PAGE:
The news came as a shock to everyone, especially since it was the first time since the very formation of the team, more than 30 years ago, that Williams decided to sell a share in his team. The British official later argued his decision by the need to focus more on his personal life, after more than 3 decades spent in Formula One.
However, Williams insisted that he is still commanding the troops at Grove, and the partial sellout will not influence the way he'll run his business in the future.
A few days later, Wolff admitted that Williams had to pick from a wide array of investors, but he chose him because of his enthusiasm for the sport of motor racing. Some of his investments include DTM outfit HWA AG and BRR Rallye Racing, as he also runs a management company with former F1 driver Mika Hakkinen (specialized in race drivers' management).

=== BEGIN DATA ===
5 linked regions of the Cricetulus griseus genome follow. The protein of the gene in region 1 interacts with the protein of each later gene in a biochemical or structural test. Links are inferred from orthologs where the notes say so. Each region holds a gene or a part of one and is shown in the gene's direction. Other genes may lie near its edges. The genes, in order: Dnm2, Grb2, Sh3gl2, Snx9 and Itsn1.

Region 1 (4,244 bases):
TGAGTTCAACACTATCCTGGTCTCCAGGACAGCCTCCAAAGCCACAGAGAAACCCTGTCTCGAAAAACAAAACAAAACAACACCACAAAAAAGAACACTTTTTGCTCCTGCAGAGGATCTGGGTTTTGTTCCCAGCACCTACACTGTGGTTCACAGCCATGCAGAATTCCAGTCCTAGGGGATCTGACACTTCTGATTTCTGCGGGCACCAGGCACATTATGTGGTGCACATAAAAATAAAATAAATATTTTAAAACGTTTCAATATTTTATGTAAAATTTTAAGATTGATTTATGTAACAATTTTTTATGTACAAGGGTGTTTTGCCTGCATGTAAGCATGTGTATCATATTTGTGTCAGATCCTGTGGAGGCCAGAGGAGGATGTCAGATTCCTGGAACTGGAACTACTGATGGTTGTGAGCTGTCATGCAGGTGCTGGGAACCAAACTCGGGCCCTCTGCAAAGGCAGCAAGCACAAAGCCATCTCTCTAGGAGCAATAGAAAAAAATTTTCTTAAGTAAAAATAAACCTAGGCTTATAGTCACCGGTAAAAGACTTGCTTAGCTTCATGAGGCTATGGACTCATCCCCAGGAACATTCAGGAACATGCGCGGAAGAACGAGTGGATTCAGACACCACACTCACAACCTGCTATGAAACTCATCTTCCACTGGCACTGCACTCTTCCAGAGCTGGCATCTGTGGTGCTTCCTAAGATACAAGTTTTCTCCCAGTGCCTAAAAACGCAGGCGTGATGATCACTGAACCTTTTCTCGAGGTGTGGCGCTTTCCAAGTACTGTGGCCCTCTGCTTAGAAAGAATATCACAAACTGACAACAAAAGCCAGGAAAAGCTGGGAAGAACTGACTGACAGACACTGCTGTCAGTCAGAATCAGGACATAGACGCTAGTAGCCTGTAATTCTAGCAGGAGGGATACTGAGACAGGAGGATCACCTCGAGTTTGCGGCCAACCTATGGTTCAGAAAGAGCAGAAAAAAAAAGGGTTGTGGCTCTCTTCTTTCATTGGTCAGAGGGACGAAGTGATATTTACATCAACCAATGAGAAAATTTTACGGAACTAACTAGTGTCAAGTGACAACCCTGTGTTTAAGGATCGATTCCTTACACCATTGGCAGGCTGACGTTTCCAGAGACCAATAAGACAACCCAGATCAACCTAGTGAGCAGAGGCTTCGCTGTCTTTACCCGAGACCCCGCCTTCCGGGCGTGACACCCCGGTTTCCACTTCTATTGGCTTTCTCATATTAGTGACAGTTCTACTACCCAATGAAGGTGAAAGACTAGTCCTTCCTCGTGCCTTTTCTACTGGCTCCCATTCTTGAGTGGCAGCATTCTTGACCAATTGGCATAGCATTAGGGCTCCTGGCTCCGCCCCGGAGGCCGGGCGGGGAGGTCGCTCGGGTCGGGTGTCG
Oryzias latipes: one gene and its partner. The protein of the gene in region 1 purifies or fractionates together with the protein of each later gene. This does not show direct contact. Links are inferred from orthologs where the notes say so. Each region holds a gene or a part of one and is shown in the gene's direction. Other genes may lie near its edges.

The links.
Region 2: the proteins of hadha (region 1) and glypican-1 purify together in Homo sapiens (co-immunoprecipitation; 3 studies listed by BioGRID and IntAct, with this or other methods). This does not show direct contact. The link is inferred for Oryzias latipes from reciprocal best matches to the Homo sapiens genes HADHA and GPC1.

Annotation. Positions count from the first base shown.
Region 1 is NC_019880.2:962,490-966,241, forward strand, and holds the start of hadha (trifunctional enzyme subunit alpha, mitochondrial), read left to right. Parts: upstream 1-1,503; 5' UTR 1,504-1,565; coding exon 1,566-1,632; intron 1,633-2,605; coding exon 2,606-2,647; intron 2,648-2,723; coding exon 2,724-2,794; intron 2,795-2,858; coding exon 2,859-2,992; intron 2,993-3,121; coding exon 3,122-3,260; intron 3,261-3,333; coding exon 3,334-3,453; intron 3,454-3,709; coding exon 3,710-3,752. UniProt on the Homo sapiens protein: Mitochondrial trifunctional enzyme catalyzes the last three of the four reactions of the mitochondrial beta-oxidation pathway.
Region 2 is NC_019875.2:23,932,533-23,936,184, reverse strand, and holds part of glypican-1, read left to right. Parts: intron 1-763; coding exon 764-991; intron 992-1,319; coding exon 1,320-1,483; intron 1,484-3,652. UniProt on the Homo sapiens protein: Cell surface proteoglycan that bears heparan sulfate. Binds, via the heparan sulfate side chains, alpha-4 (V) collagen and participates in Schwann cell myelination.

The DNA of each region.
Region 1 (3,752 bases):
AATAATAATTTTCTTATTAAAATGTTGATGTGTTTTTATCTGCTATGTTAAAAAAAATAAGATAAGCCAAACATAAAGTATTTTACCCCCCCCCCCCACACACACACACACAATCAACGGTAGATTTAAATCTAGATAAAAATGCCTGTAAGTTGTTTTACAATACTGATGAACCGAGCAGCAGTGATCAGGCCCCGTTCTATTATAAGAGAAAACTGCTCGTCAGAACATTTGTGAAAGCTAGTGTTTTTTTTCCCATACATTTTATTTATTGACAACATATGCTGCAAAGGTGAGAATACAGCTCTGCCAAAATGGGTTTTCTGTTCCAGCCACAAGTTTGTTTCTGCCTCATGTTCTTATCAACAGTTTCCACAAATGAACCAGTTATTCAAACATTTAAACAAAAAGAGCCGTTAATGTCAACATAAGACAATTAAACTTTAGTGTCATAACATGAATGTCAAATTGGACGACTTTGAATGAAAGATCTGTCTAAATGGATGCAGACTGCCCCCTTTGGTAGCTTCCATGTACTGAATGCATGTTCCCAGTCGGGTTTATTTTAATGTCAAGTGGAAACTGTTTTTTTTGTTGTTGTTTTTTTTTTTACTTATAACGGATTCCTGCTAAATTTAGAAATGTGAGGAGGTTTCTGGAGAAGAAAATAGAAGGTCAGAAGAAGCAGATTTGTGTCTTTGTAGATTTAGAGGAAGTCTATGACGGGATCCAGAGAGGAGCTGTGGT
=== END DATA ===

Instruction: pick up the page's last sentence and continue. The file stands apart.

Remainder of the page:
“BMW wanted to have shares, Arabs and Icelandic investors did as well, and I know that this year some Russians showed some interest. But Frank wanted people with racing spirit, because Williams stands for racing,” said Wolff in an interview with Sportweek.
Wolff's resume includes several outings in the Formula Ford championship, national rallying competitions and FIA GT. In addition, he holds the lap record at the famous Nurburgring Nordschleife, stopping the clock at 7:03 minutes earlier this year (driving a Porsche 997 RSR).